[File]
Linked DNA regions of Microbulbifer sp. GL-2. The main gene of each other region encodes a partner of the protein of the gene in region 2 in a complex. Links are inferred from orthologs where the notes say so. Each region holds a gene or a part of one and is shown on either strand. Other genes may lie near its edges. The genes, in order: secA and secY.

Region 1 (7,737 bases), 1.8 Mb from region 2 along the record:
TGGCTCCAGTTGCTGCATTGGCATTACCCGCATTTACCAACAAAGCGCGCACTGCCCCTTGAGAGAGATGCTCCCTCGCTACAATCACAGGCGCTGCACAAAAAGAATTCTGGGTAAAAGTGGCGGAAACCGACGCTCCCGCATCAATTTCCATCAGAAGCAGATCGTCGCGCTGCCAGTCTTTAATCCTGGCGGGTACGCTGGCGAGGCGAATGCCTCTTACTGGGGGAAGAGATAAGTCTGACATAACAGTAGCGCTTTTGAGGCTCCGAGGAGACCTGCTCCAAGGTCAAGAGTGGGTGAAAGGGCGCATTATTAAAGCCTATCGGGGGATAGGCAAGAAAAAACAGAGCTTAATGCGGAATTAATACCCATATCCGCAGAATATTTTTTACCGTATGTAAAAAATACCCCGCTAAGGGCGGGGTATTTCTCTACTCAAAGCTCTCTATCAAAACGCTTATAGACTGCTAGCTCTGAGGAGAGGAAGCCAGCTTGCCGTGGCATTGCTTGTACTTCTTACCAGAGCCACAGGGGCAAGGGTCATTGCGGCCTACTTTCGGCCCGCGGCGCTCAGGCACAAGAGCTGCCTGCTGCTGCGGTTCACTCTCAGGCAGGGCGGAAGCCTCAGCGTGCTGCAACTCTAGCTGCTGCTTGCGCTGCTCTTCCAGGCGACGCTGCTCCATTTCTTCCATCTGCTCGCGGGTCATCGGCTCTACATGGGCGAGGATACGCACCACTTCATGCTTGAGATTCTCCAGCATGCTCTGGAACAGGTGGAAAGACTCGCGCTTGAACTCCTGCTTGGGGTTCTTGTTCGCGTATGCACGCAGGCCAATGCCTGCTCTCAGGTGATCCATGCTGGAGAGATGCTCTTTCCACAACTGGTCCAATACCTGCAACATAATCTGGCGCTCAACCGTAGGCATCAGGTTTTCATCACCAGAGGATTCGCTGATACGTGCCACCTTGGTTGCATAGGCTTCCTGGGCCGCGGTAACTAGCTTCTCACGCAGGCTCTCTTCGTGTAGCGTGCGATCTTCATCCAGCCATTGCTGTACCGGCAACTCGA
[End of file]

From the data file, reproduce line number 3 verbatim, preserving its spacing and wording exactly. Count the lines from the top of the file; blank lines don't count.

TGGCTCCAGTTGCTGCATTGGCATTACCCGCATTTACCAACAAAGCGCGCACTGCCCCTTGAGAGAGATGCTCCCTCGCTACAATCACAGGCGCTGCACAAAAAGAATTCTGGGTAAAAGTGGCGGAAACCGACGCTCCCGCATCAATTTCCATCAGAAGCAGATCGTCGCGCTGCCAGTCTTTAATCCTGGCGGGTACGCTGGCGAGGCGAATGCCTCTTACTGGGGGAAGAGATAAGTCTGACATAACAGTAGCGCTTTTGAGGCTCCGAGGAGACCTGCTCCAAGGTCAAGAGTGGGTGAAAGGGCGCATTATTAAAGCCTATCGGGGGATAGGCAAGAAAAAACAGAGCTTAATGCGGAATTAATACCCATATCCGCAGAATATTTTTTACCGTATGTAAAAAATACCCCGCTAAGGGCGGGGTATTTCTCTACTCAAAGCTCTCTATCAAAACGCTTATAGACTGCTAGCTCTGAGGAGAGGAAGCCAGCTTGCCGTGGCATTGCTTGTACTTCTTACCAGAGCCACAGGGGCAAGGGTCATTGCGGCCTACTTTCGGCCCGCGGCGCTCAGGCACAAGAGCTGCCTGCTGCTGCGGTTCACTCTCAGGCAGGGCGGAAGCCTCAGCGTGCTGCAACTCTAGCTGCTGCTTGCGCTGCTCTTCCAGGCGACGCTGCTCCATTTCTTCCATCTGCTCGCGGGTCATCGGCTCTACATGGGCGAGGATACGCACCACTTCATGCTTGAGATTCTCCAGCATGCTCTGGAACAGGTGGAAAGACTCGCGCTTGAACTCCTGCTTGGGGTTCTTGTTCGCGTATGCACGCAGGCCAATGCCTGCTCTCAGGTGATCCATGCTGGAGAGATGCTCTTTCCACAACTGGTCCAATACCTGCAACATAATCTGGCGCTCAACCGTAGGCATCAGGTTTTCATCACCAGAGGATTCGCTGATACGTGCCACCTTGGTTGCATAGGCTTCCTGGGCCGCGGTAACTAGCTTCTCACGCAGGCTCTCTTCGTGTAGCGTGCGATCTTCATCCAGCCATTGCTGTACCGGCAACTCGA